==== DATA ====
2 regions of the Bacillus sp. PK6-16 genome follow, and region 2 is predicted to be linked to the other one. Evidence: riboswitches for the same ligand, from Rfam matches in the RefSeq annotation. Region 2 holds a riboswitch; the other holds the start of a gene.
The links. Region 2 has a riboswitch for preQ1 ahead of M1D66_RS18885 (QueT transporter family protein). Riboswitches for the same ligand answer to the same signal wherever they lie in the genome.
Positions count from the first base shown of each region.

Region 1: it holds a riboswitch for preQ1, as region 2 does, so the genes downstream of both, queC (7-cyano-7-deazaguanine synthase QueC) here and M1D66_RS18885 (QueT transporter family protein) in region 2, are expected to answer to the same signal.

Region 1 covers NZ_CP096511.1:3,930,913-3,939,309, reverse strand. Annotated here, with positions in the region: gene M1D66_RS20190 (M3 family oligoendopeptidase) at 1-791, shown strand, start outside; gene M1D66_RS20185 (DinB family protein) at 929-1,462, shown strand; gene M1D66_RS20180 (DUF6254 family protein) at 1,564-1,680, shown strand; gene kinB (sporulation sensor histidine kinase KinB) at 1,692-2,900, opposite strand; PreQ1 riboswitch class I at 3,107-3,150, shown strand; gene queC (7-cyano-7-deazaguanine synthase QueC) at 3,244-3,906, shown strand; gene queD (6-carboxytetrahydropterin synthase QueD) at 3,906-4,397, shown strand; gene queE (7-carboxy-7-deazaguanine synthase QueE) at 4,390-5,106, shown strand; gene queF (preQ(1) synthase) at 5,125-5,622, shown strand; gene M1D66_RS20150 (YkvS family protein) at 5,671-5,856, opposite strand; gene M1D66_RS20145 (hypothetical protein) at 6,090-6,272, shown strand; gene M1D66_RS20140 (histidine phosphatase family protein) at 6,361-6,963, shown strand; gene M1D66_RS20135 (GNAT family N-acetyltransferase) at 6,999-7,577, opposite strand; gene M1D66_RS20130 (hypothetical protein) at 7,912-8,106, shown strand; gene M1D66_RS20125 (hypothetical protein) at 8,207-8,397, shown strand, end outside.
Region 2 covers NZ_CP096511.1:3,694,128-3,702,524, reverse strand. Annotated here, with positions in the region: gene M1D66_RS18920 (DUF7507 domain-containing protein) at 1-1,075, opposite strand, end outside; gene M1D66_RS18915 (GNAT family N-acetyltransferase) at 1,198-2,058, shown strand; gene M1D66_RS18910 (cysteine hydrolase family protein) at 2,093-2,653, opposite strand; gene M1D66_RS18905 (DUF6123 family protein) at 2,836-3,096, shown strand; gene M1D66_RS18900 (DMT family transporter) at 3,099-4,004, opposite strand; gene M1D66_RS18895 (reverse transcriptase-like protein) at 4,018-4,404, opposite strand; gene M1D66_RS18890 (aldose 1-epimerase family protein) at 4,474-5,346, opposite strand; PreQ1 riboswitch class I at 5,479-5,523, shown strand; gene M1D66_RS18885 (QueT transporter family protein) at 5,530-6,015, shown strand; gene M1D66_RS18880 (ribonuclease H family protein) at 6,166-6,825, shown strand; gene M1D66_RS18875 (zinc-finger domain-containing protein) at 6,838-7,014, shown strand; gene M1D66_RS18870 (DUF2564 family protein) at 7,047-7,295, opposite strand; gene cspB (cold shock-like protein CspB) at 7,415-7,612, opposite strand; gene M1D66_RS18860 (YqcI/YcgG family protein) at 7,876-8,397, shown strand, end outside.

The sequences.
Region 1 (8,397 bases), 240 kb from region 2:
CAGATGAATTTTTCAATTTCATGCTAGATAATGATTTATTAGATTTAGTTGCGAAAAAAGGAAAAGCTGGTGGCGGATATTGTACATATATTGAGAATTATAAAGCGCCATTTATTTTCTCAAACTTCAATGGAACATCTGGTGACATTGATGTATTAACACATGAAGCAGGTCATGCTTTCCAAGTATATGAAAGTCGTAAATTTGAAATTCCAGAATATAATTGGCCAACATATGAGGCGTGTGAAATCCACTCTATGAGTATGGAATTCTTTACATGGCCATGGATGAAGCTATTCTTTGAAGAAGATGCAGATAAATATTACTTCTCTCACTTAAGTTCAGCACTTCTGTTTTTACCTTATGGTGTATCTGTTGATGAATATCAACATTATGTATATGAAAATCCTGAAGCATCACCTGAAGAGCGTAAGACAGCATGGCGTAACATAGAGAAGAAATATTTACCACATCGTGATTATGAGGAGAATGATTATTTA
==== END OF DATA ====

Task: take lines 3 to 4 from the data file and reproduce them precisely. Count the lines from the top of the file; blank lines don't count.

Positions count from the first base shown of each region.

Region 1: it holds a riboswitch for preQ1, as region 2 does, so the genes downstream of both, queC (7-cyano-7-deazaguanine synthase QueC) here and M1D66_RS18885 (QueT transporter family protein) in region 2, are expected to answer to the same signal.